Do you remember being in grade school and being pretty sure your antiquated old teacher was passing on some outdated information? You muttered as much to your friend, made comments in the margins of your notes, and even asked some good questions. But the teacher persisted. Then the smart kid in the room raised her hand and made the same case much more comprehensively and eloquently. Your reaction may have been to think “Man! I wish I’d said that”.
But you were glad she did, and you hoped the teacher would listen.
Sometimes similar things happen in the real world. Across the country, bark beetles are doing what they’ve been doing for millennia – reproducing and, in the process, killing trees. In response the Forest Service (the teacher in our scenario) has felt the need to address what they see as a growing “crisis”. In many cases, they’ve reflexively proposed to do what they’ve always done – log it! A new report suggests that might not be the best idea.
If only common sense was a bit more common
- Problem: Many of our National Forests are a mess because of decades of mismanagement.
- Problem: Most everyone agrees that's because of a combination of too much logging and years of fire suppression.
- Problem: The Forest service spends too much money suppressing fires & lacks the resources to adequately fund other major priorities.
It seems like there might be a pretty simple solution to this problem: Do something different!
“Rather than devoting a lot of money and manpower to fighting fires, Floch wants a more hands-off approach, allowing flames to do what they do naturally in a fire-dependant ecosystem.”
That’s an excerpt from a great article that ran in the Ravalli Republic about a fire in the Bitterroot National Forest in Idaho. There, the Forest Service is allowing natural fires in remote backcountry to do what they do. Click here for the full article, and continue past the jump to read more…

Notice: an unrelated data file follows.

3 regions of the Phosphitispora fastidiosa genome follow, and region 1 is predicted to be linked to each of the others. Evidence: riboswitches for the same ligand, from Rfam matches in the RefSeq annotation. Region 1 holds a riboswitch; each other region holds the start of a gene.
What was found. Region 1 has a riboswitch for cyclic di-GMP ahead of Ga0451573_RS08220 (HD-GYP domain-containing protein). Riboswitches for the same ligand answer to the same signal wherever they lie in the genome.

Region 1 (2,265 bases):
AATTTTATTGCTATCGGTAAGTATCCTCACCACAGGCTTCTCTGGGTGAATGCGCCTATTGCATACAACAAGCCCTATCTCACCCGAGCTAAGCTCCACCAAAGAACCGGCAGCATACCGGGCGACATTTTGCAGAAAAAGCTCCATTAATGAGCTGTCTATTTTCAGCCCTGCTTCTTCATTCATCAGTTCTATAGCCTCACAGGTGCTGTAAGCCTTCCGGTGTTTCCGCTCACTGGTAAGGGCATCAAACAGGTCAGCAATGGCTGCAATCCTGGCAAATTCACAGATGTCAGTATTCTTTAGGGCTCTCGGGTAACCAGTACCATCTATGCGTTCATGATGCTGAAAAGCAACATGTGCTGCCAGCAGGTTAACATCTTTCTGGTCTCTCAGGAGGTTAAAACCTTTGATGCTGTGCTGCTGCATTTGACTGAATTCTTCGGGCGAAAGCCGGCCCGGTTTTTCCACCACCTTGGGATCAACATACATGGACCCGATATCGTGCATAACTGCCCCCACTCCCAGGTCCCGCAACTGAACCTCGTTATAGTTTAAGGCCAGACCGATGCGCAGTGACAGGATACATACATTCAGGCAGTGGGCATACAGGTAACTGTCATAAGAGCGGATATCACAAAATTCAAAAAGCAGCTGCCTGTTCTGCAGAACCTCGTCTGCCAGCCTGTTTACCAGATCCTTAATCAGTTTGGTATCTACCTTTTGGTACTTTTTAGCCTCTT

Walden goes for the backcountry
We’ve had a pretty mild fire season this year in Oregon. A couple of flare-ups grabbed headlines over the weekend, but it looks like the Microwave Fire near the town of Mosier (in the Columbia River Gorge) is thankfully under control.
Of course, the relatively calm fire season won’t stop folks from using the fear of fire to drum up support for some bad ideas.
We’ve seen this before. In 2003 the Healthy Forest Restoration Act (HFRA) was signed into law. The bill allowed the Forest Service to make an end-run around environmental laws to execute logging projects that would improve "forest health." Of course, "forest health" is a pretty nebulous term. And in the case of HFRA, the term was being defined with the intent of increasing forest harvest more than promoting forest health.
Old growth habitats and the fear of fire, bird watchings, a butterfly tale, wild rapids, and the political dams.
Old growth habitats provide protection
Recent studies report that spotted owl habitat is not more prone to forest fire, which the Bush administration tried to contend as reasoning for ramping up old growth logging. By looking at satellite images, scientists have decided that an increase in forest thinning may not be the answer, and the argument that the spotted owl's habitat can be ignored because logging must happen to prevent forest fires has been disproved.
Beetle outbreaks are normal, natural events. We may have made them worse with logging, fire suppression, and climate change. Forest Service answer? More logging, fire suppression (and never mind the effect of logging on climate change.)
Yesterday (July 6th) the New York Times ran a fascinating article on western bark beetles that bucked the traditional wisdom.
According to most in the Forest Service and the logging industry, a bark beetle outbreak is a natural disaster, akin to an earthquake or volcano. Interior Secretary Ken Salazar has been cited as the source of the sound bite that "beetle outbreaks are the hurricane Katrina of the West."
But the sound bite and the science don't quite mesh.